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Federal Liberal leader Michael Ignatieff is shown in a frame from a new Liberal television that hit the air on Sunday Sept. 6,2009. Ignatieff is taking the high-road - or at least a peaceful wooded path - in the first set of television ads produced since he was named Liberal leader.
Federal Liberal leader Michael Ignatieff is shown in a frame from a new Liberal television that hit the air on Sunday Sept. 6,2009. Ignatieff is taking the high-road - or at least a peaceful wooded path - in the first set of television ads produced since he was named Liberal leader.

Ads show two sides of Ignatieff Add to ...

The federal Liberals have unveiled a new ad campaign that suggests the party will deploy significantly different strategies in Quebec than in the rest of Canada in the run-up to a potential fall election.

While the English-language ad is set in the woods and portrays Michael Ignatieff as a "world leader" capable of helping Canada regain its place on the international stage, the French-language ads are more aggressive, taking direct aim at the policies of Conservative Leader Stephen Harper.

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Keep in mind this is like being in a restaurant where we are serving the first of several courses as part of a long meal. The main course has yet to be served. Luc Mérineau, producer of the French ads


In the French ads Mr. Ignatieff stands against a dark background and accuses Mr. Harper's government of being "completely disconnected" from reality and "irresponsible" in its management of the economy.

In another French-language ad, Mr. Ignatieff argues that Canada has become "the worst country among the G8 countries in the fight against climate change," under Mr. Harper's stewardship. He goes on to accuse the Harper government of failing to address the situation.

Luc Mérineau, who produced the four French language television ads as well as one Internet-only commercial said the strategy in Quebec was to be more straightforward, focusing on Quebeckers' concerns with the Conservative record on issues such as climate change and the deficit.

"Quebeckers are less politically correct than in the rest of the country," Mr. Mérineau said. "They also need to be reminded of things and that's why focusing on the Conservative record is so important."

The French language ads are clearly designed to appeal to federalist voters who voted for the Conservatives in the last two elections. There was no mention of the Bloc Québécois or any specific attempt at persuading nationalists.

"Keep in mind this is like being in a restaurant where we are serving the first of several courses as part of a long meal. The main course has yet to be served," said Mr. Mérineau, explaining that Mr. Ignatieff will eventually outline his vision of Canada to Quebeckers.



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The ads in both languages avoid the type of personal attacks the Conservatives used last spring to frame Mr. Ignatieff as an elitist who preferred the French spoken in France and who was once quite at ease referring to himself as an American.

Instead of responding with similar tactics, the first of three English language television ads places a soft-spoken Mr. Ignatieff in a forest-like setting, where he urges Canadians to "think big" and take pride in their ability "to take on the world and win."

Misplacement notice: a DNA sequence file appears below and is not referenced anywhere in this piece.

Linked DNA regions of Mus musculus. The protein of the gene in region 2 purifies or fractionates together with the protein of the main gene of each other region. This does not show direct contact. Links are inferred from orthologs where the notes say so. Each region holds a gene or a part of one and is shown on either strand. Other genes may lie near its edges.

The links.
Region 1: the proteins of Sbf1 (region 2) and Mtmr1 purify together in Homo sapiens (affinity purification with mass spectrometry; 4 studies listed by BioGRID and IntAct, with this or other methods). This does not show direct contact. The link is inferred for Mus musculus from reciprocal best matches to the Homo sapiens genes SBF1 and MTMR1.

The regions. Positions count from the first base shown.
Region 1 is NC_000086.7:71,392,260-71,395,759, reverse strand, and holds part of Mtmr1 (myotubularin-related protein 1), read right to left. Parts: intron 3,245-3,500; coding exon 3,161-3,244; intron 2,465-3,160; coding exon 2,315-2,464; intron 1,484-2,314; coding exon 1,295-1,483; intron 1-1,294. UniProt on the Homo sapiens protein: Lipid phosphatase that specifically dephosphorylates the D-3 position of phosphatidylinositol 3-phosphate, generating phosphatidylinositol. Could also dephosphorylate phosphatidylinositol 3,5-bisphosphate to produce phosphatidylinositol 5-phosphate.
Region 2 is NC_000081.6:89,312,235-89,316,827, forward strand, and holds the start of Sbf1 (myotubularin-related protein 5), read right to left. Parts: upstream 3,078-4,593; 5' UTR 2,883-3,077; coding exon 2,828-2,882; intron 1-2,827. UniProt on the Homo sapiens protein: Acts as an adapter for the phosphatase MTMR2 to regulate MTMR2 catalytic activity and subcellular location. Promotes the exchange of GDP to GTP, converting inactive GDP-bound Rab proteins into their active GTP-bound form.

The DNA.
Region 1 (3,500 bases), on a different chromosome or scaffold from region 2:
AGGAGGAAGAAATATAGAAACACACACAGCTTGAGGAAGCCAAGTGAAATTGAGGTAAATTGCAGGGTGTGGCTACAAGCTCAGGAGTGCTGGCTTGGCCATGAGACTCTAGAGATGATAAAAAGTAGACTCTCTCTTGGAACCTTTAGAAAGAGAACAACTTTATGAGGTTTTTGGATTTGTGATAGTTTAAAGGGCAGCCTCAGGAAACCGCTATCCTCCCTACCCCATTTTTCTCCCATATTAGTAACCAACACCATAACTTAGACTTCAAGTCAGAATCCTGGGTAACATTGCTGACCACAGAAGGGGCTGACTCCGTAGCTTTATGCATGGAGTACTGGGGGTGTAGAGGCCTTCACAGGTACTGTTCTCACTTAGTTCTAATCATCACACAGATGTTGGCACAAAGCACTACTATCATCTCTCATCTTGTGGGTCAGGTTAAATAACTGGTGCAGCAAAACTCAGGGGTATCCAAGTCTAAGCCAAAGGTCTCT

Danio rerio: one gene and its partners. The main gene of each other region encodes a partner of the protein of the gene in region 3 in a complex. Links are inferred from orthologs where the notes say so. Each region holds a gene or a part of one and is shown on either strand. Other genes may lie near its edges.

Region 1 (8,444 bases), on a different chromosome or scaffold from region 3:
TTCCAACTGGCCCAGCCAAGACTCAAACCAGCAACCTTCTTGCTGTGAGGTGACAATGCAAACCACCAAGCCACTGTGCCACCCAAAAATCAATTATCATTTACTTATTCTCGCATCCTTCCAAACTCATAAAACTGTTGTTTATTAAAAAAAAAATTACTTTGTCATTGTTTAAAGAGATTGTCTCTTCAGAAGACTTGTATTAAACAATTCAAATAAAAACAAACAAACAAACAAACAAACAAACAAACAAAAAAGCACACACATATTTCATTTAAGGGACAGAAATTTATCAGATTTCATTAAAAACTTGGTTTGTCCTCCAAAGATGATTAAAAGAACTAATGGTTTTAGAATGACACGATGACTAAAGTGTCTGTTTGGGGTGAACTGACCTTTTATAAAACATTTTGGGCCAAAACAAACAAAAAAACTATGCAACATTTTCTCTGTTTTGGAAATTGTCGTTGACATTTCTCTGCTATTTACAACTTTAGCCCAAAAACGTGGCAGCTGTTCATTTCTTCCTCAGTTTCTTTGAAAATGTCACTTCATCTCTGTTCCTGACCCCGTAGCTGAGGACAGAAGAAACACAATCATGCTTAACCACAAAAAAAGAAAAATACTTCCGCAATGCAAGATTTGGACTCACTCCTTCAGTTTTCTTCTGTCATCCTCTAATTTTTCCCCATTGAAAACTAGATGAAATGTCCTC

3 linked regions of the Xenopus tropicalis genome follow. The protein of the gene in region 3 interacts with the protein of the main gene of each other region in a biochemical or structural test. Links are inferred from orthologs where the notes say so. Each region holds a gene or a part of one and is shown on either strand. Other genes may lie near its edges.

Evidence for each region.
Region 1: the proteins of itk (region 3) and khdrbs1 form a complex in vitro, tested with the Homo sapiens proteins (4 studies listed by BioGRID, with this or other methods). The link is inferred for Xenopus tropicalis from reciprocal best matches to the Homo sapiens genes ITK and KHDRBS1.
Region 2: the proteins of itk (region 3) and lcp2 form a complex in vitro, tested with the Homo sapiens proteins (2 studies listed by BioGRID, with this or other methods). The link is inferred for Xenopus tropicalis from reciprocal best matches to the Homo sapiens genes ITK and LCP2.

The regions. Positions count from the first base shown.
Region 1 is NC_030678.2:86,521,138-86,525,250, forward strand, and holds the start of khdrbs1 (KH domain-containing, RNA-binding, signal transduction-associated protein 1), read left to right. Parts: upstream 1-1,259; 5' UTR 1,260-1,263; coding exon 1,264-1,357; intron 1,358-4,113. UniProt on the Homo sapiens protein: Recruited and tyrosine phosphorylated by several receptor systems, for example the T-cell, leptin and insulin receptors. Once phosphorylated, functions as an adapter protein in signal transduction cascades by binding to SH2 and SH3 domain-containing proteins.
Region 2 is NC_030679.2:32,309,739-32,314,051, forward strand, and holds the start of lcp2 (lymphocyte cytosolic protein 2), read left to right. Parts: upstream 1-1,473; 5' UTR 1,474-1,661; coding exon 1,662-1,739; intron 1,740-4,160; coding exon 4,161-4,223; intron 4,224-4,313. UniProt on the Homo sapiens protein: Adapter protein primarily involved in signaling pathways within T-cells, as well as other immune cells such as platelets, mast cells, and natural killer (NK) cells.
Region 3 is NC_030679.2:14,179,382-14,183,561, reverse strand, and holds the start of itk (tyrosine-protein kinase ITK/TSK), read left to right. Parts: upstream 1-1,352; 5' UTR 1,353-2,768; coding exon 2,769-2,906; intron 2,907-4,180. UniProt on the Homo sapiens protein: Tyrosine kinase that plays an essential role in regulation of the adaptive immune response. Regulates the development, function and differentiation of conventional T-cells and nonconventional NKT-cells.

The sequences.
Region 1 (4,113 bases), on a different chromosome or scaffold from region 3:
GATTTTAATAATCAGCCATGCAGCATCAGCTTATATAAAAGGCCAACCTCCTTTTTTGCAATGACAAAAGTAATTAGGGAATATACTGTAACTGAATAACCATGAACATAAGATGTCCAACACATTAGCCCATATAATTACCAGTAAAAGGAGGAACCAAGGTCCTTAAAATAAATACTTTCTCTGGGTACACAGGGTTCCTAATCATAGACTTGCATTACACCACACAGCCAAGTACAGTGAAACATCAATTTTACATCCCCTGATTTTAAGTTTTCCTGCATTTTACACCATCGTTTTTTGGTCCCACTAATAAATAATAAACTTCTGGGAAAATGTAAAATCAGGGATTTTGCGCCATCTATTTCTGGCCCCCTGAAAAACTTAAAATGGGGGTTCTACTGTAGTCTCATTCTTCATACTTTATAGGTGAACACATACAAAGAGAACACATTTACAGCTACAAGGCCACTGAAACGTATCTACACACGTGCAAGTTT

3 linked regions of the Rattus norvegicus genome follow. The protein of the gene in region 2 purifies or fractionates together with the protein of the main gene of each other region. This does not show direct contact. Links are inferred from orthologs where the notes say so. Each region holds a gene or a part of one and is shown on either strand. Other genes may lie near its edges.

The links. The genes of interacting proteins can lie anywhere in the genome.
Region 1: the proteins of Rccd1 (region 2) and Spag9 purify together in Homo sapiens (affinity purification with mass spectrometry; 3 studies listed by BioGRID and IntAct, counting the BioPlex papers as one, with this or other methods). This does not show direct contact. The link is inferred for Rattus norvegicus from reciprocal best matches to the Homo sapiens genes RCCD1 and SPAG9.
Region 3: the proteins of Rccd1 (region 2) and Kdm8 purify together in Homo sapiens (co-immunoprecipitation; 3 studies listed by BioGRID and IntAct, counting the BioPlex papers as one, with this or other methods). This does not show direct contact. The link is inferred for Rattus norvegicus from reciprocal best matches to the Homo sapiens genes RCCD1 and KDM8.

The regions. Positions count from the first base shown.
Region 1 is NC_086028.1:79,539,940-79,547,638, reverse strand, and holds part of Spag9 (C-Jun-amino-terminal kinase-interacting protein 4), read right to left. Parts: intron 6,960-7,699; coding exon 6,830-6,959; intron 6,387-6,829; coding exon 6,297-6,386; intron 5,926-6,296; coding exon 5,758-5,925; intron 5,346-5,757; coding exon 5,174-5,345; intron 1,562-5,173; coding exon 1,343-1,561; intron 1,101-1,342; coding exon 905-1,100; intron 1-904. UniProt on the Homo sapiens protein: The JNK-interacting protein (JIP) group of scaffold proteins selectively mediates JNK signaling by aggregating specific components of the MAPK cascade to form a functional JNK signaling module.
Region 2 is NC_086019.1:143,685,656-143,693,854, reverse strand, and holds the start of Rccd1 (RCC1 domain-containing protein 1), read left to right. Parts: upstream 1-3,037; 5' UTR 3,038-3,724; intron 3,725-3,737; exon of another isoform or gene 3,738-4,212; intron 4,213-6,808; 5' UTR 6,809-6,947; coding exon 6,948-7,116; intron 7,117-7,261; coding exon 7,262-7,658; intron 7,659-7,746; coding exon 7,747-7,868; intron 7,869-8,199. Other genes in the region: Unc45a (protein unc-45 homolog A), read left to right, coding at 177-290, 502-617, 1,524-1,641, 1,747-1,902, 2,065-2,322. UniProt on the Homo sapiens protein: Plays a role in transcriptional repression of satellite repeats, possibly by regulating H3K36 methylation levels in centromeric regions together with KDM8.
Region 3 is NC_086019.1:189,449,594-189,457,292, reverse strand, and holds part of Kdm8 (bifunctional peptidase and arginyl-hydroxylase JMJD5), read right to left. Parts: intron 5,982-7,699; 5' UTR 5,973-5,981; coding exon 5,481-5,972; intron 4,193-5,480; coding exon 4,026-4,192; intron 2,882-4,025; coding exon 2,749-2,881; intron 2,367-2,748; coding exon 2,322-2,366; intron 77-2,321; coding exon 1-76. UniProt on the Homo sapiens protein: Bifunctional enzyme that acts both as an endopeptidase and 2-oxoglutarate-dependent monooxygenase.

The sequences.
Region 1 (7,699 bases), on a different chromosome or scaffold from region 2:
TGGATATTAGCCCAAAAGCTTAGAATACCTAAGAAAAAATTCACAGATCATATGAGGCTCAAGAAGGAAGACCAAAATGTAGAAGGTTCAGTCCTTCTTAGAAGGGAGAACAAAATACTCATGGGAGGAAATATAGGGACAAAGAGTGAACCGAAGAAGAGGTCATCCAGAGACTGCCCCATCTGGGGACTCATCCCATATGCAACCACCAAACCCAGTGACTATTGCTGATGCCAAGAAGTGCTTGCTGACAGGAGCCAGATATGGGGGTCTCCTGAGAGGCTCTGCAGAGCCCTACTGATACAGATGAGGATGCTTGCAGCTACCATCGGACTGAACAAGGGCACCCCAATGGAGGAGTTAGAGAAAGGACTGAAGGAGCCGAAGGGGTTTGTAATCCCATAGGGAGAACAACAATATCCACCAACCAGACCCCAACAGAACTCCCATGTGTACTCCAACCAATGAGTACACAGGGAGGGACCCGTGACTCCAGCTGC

By going on the offensive and using pre-election ads, the Liberals hope to prevent the Conservatives from defining Mr. Ignatieff as they did former Liberal leader Stéphane Dion, portrayed in Tory ads as bumbling and indecisive.

"These are ads that focus on hope, that focus on the issues, that focus on the record, not on personal petty attacks the way the Conservatives have. That tone and that message are very deliberate and that contrast is something we think will resonate very strongly with Canadians," said Rocco Rossi, the party's national director. "We think Canadians have had their fill of personal attack ads."



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The latest public opinion polls show the Liberals and Conservatives are in a dead heat.

Liberal officials refused to divulge the cost of the ads saying only that it was a "significant" amount.

But the ad buy suggests the Liberals are in much better financial shape than they were before Mr. Ignatieff took the helm of the party.

In 2008 the Liberals raised $1.8-million in the first two quarters and $6-million for the entire year, according to Mr. Rossi. By contrast, in the first six months of 2009 the party has already raised $6-million and has increased its membership under Mr. Ignatieff's leadership from 40,000 to 100,000 members, Mr. Rossi added.

Conservative strategists scoffed at the Liberal strategy saying Mr. Ignatieff was simply playing to his core constituency of "rich, urban and internationalist" voters. The ads reinforce Mr. Ignatieff's elitist status with voters, the Tories argued.

"Quite frankly, he doesn't need additional 'snob' votes as there are none left on the table. He's got a lock on this corner of the political marketplace," Conservative Party strategist Patrick Muttart told CTV news Sunday. "There's nothing in the spot that would move the votes that need to be moved in a general election campaign. He's simply reminding voters that he left Canada for 34 years and had no interest in returning until the job of Prime Minister was made available to him."

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